Confused? You will be, by John Perry

14 Sep 06
Housing finance is all at sixes and sevens, what with the new DCLG secretary reassessing policies, a range of reviews and reform pilots on the go and the Comprehensive Spending Review just around the corner

15 September 2006

Housing finance is all at sixes and sevens, what with the new DCLG secretary reassessing policies, a range of reviews and reform pilots on the go and the Comprehensive Spending Review just around the corner

While it's understandable that Ruth Kelly needed to begin her term at the Department for Communities and Local Government by reassessing current policies, the coincidence of her review period with the run-up to the Comprehensive Spending Review has increased the uncertainty over the future for local government.

The odd thing is that in housing, unlike local government, we have had a fairly wide-ranging consultation paper. From decent homes to sustainable communities was published in June, but it has not reduced the confusion over housing finance.

In fact, the opposite is true. For a start, the long-running review of the future of arm's-length management organisations, which now run half of all council housing, has ended with some administrative reforms and a commitment that Almos will be allowed to 'continue their work'.

But the idea that councils with Almos should have a range of different financial options, including access to private borrowing, has been reduced to a set of pilot exercises involving three high-performing councils with Almos, but also three without.

This and other passages in the consultation paper give the impression that Almos are no longer going to get special favours. Councils that retain their housing stock but manage it directly can achieve many of the same freedoms.

The main difference is that they won't (like Almos) get extra subsidy — but then these councils have all submitted business plans arguing that to achieve the decent homes standard they don't need it anyway.

This produces a double dose of uncertainty. First, although the DCLG now sees Almos as a permanent feature, will this be enough to satisfy the parent councils, once Almos have come to the end of the subsidy they get for achieving decent homes?

The argument for wider-ranging reforms was partly that they would give Almos teeth to tackle wider issues. Will they still get those teeth? If not, why should councils carry the extra costs of maintaining an Almo?

The other uncertainty is that stock-retaining councils now seem to find much more favour than before — but will this lead to any significant changes? There is already renewed talk about a 'fourth option' for council housing and, despite denials, the fact that extra freedoms are being floated is bound to give the idea credibility.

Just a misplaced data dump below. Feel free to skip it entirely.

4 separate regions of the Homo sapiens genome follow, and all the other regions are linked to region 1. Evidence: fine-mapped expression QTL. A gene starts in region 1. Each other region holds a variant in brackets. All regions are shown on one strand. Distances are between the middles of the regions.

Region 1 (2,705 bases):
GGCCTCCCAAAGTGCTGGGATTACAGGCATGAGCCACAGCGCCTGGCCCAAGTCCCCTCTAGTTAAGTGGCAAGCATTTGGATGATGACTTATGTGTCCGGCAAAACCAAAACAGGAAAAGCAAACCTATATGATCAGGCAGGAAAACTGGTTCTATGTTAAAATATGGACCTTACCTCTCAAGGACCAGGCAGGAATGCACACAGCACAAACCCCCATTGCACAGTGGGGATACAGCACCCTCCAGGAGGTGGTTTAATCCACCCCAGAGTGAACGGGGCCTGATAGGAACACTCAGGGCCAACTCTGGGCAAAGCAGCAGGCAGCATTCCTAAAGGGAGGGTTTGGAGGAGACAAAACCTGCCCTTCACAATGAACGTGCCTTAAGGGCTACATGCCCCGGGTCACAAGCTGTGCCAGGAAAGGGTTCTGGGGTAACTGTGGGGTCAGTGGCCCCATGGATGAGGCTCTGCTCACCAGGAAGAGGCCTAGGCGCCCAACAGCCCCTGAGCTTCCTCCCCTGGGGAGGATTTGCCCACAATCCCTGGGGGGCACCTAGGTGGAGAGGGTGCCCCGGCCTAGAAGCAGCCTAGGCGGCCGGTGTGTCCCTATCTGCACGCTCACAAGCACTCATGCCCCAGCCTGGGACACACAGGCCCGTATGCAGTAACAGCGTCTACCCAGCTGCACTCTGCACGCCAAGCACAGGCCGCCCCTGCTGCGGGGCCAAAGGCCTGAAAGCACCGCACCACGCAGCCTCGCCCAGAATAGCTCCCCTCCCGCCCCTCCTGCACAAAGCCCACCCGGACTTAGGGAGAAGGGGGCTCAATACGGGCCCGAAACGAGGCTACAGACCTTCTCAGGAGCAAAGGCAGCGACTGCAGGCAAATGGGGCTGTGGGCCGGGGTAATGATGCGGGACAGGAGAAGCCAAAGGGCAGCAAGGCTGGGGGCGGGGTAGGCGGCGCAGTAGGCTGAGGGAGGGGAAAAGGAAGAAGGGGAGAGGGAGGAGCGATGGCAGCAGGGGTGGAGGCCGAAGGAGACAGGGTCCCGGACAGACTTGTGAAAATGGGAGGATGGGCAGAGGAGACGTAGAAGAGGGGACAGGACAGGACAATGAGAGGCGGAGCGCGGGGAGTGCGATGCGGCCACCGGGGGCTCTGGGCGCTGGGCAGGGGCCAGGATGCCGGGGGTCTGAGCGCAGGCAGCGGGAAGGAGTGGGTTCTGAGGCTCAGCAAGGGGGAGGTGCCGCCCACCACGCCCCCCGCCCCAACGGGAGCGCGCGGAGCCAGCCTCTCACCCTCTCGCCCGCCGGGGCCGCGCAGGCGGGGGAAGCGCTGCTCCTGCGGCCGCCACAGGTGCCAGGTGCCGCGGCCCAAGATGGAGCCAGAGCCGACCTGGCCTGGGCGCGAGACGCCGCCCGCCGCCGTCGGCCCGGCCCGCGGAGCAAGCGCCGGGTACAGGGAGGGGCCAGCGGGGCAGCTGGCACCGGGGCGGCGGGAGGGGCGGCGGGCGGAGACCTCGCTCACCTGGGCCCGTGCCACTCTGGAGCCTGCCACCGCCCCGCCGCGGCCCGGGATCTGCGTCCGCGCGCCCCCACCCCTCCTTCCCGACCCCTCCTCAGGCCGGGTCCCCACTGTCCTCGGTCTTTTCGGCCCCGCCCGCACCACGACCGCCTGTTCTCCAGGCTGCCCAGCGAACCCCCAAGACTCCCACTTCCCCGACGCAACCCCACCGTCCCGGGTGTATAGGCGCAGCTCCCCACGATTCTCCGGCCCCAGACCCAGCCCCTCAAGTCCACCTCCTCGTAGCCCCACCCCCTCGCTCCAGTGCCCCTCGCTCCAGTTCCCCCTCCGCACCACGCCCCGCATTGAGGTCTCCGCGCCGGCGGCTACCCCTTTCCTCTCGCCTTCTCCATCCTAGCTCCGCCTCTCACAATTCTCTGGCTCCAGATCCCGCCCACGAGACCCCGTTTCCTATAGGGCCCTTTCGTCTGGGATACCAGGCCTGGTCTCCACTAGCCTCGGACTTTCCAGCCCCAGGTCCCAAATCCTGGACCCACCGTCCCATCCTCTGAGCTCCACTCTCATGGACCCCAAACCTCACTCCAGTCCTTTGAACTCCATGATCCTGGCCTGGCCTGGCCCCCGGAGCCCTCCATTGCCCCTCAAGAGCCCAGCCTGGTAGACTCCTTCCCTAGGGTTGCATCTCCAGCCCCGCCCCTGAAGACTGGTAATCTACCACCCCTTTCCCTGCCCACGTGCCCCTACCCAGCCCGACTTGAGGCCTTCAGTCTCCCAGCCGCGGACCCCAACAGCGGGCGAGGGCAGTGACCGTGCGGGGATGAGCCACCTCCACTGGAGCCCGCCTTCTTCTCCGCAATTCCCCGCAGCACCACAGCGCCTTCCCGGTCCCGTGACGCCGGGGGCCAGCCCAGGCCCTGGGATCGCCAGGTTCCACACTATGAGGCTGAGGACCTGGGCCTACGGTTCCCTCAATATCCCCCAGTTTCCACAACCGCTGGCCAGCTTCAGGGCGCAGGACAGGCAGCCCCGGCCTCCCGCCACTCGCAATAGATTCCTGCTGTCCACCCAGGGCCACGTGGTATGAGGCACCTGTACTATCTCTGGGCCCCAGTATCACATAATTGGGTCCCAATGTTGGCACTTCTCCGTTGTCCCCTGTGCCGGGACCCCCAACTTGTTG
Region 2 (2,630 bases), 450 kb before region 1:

What unites both kinds of council is their desire for major reform — if not abolition — of the Housing Revenue Account subsidy system. The pilot exercise holds out the promise of some councils being able to leave the system. They would become self-financing, with a sustainable level of debt and some potential for further investment, based on their rental income alone.

But the DCLG paper also floats a completely different idea. This is that the major funding streams for housing could be taken into Local Area Agreements.

The Local Government Association itself called for this in its Closer to people and places document in May. The problem here is that most housing investment is either HRA subsidy, most of which is cash recycled from one council to another, or grants for new build, run by the Housing Corporation. How could these be brought within the Local Area Agreement framework?

It is far from clear. Might decision-making on grants for new build be devolved to local authorities? If so, how would this fit with the government's housing targets?

Also, if the pilot schemes to take councils out of HRA subsidy really are the sign of things to come, why complicate matters by suggesting a contradictory reform involving LAAs?

Uncertainty is not restricted to finance issues. The review of the future of the Housing Corporation and English Partnerships has now been widened to delve into the housing functions of the DCLG itself. The department has commissioned Professor John Hills, director of the London School of Economics' Centre for Analysis of Social Exclusion, to carry out a review of the whole purpose of social housing. And the decent homes target is to be less prominent, as the new department finally recognises the need to go beyond it and aim for 'decent communities' — but without yet suggesting the parameters for what 'decent communities' might mean in practice, nor how the extra investment will be funded.

Perhaps a period of flux after a new secretary of state takes over is understandable, and even welcome. If these uncertainties were to last only a few months, that would be no great problem. But of course the biggest uncertainty of all — the outcome of the Comprehensive Spending Review — will not be resolved until the middle of next year.

Housing practitioners can't be blamed for raising one little query themselves: is a department that is asking so many questions about the future of housing finance best placed to defend its corner in the tussles with the Treasury that are about to start?

John Perry is policy adviser at the Chartered Institute of Housing


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